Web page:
The Russians really were that good, especially in math and science.
As far as I can tell, the best-performing countries don't expect their kids to discover multiplication, reading or anything else on their own; teachers explicitly teach the material. From what I've read, China, Singapore, Korea, Japan, Finland, India and Russia all have far better math curricula than we do. However, I don't think the Russians gave capable kids a choice about being engineers etc, and perhaps the Chinese don't, either. I really don't want to go that far. I have a number of family members who had/have the ability but not the interest.
Empirically, race matters a lot in academic achievement, so let's compare Finns to Finnish-Americans.Googling "academic achievement finnish americans", one of the first links http://www.folkstreams.net/context,129 says this:"Two studies the third-generation Finnish Americans, the grandchildren of immigrants, show considerable educational achievement. One study of 194 third-generation Finnish Americans, born in Pelkie, is shown in the table below.National estimates based on the assumption (a good one) that those born between 1946-1955, reporting Finnish ancestry are members of the third generation, show that: 95 percent had graduated from high school, 67 percent had some college, and 33 percent were college graduates (Stoller and Forster 1992). Hence, the UP pattern of Finnish American educational achievement is similar to the national picture."A 95% high school graduation rate and 33% college graduation rate is pretty high. What are the comparable numbers for Finns in Finland born between 1946 and 1955?
I'm trying to get some more info on what math texts/curriculum is used in Finland. Crimson Wife refers to Mammoth Math, which may be written by someone from Finland but doesn't ensure that that's the method used now in Finland. I asked Richard Askey about this and he sent me this linkHe states: "This link gives part of the reason. Paul Andrews, a math educator in Cambridge, England, Homerton College which is the ed school of Univ. of Cambridge, led a study of middle school mathematics educationin England, Finland, Flanders, Hungary, and Spain. He told me themathematics teaching in Finland is incoherent. Flanders is much better."The link talks about what PISA measures as opposed to TIMSS. In 1999, Finland participated in TIMSS. The Finnish 8th graders did better than the US, but were 14th at 520 (top score was Singapore's 604; US' score was 502). See this link.
"I don't think the Russians gave capable kids a choice about being engineers etc"A real Russian can give a better answer than me on this, but my impression is that back in Soviet days, there were lots of college slots in technical fields and few in the humanities. So you could get one of those humanities slots if you were good enough. The issue was that it was a purely vocational system where majors were supposed to prepare you for particular professions and they thought they needed lots of engineers and fewer people qualified to teach humanities.One nice feature of the system was that science departments trained people to be both technicians or teachers. One of my close Russian friends studied in a physics department and had dual qualification to either work in a lab or teach physics in school. (I defer to any real Russians.)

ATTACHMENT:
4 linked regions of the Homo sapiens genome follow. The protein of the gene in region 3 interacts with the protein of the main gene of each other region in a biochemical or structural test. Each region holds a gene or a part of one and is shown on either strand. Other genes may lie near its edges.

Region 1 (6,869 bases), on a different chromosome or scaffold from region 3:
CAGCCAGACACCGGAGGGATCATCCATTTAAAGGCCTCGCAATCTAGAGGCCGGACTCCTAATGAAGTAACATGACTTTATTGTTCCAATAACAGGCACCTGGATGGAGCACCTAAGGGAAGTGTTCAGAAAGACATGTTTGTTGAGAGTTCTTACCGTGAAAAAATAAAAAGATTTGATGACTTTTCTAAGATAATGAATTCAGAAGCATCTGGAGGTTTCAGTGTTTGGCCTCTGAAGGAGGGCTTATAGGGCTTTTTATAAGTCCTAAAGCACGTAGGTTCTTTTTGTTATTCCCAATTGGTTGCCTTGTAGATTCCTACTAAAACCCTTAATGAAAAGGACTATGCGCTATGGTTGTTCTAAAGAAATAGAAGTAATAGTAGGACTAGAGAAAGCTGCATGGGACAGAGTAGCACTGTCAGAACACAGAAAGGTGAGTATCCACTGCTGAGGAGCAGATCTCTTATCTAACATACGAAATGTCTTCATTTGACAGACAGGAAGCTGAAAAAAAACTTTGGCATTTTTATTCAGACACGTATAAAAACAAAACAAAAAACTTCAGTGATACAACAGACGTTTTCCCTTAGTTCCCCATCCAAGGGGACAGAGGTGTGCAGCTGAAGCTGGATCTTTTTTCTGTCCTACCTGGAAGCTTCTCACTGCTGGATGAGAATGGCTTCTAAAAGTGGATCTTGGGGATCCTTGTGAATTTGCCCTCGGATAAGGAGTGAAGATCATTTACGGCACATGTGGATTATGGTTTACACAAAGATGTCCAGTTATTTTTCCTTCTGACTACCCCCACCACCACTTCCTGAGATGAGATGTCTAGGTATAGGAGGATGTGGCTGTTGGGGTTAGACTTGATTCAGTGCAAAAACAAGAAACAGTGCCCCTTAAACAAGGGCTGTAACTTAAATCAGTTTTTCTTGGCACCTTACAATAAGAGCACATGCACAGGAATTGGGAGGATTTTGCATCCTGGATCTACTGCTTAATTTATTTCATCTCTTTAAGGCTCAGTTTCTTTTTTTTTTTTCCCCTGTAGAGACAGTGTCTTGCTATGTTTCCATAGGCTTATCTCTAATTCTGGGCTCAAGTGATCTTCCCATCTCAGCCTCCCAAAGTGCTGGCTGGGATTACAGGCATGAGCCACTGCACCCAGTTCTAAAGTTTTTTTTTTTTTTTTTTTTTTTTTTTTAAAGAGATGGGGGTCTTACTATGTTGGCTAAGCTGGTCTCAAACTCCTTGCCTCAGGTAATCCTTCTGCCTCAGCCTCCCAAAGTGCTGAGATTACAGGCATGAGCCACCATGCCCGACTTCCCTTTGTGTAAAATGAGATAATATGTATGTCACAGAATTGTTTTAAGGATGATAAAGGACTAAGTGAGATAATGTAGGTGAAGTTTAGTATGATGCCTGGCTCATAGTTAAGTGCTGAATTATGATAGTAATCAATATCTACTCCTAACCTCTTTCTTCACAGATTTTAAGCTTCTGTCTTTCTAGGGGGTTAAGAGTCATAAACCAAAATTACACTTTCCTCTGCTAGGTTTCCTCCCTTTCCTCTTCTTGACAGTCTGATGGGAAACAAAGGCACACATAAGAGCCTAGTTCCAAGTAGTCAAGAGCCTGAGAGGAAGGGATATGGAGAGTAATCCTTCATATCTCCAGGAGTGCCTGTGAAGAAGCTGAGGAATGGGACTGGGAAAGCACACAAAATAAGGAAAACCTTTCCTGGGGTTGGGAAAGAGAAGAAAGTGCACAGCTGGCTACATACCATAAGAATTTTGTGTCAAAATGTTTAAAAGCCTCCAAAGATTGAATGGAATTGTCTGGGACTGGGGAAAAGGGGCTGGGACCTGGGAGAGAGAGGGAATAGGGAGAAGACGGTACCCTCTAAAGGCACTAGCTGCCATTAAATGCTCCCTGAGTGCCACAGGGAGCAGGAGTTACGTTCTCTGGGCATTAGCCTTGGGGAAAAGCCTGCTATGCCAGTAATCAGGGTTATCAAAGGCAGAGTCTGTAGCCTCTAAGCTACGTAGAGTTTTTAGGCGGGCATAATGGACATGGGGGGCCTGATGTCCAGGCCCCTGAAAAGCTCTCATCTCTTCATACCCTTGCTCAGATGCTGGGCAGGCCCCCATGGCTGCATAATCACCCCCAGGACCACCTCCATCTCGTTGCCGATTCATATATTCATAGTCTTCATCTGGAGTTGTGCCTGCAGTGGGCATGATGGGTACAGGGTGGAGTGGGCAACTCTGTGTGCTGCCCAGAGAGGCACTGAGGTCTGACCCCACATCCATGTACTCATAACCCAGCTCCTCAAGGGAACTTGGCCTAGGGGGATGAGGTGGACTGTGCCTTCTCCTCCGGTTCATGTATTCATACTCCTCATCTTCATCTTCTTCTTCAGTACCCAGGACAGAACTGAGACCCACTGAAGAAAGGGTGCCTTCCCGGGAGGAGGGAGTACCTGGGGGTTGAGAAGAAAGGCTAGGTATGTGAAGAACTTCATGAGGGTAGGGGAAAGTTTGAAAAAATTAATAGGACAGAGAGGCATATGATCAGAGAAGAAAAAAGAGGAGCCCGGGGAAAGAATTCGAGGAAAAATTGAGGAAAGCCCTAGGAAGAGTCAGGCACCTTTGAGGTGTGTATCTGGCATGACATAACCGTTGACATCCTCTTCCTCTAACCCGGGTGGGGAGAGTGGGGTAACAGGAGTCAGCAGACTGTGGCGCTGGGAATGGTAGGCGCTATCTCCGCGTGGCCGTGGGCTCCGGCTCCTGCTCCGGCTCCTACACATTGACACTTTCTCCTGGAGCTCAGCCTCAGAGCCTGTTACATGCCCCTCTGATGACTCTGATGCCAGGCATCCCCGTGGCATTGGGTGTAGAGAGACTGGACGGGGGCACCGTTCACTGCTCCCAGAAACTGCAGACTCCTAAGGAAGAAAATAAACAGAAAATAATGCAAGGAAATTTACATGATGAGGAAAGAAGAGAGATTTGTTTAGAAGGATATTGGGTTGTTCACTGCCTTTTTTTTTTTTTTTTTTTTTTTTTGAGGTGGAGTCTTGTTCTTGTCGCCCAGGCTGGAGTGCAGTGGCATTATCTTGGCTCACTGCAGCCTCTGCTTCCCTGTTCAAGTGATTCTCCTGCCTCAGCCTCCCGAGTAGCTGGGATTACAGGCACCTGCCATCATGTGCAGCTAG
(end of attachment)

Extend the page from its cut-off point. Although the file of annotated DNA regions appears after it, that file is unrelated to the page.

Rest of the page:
"I don't think the Russians gave capable kids a choice about being engineers etc"There is also a difference between an engineer here and an engineer there (in USSR). All technical majors how had 5 years of education at the institutes or universities were given a degree of an engineer. Both my parents are engineers. I think that was the most common degree with the same salary for every one. In Soviet Union, the student at the University (Institute) was getting "speciality" from the first year. All classes one had to take were mandatory and no choices, electives were allowed. In fact, the schedules were made by the main office for the groups of people in a given major. So a 100 incoming freshman would be divided into 5 groups, each group had the seminars /labs in their own time, and lecture together. There was no wiggle room. And, once entering a major, you could not change it. Very few "general" subjects were given, mostly speciality. For instance, my mother is a chemical engineer -she had no Biology classes in University, or Literature, or art. I went to veterinary school because I loved animals (but also because there was no mathematics as the entrance exam or anywhere along the schooling years. Math beyond algebra was of no interest to me).Speaking of the slots for students - in centralized planning system schools were given the projected numbers of specialists needed in a given area. But humanities (philology?history?) were always easier to get into than into a technical major. Exo
Exo- hi!!!!So good to see you again!
A 95% high school graduation rate and 33% college graduation rate is pretty high. What are the comparable numbers for Finns in Finland born between 1946 and 1955?I'm thinking....presumably Finland, like most or all of Europe, adopted universal education just after the war...but would Finland have had enough colleges to then put 33% of h.s. graduates through college as well? (Obviously, I don't know when Finland adopted universal education.)One more thing: Finns who emigrate to the U.S. may well be genetically different from Finns who don't emigrate to the U.S.Specifically, they may have higher levels of dopamine receptor gene 4 - DRD4.I'd love to know whether people with higher levels of DRD4 have different levels of college graduation.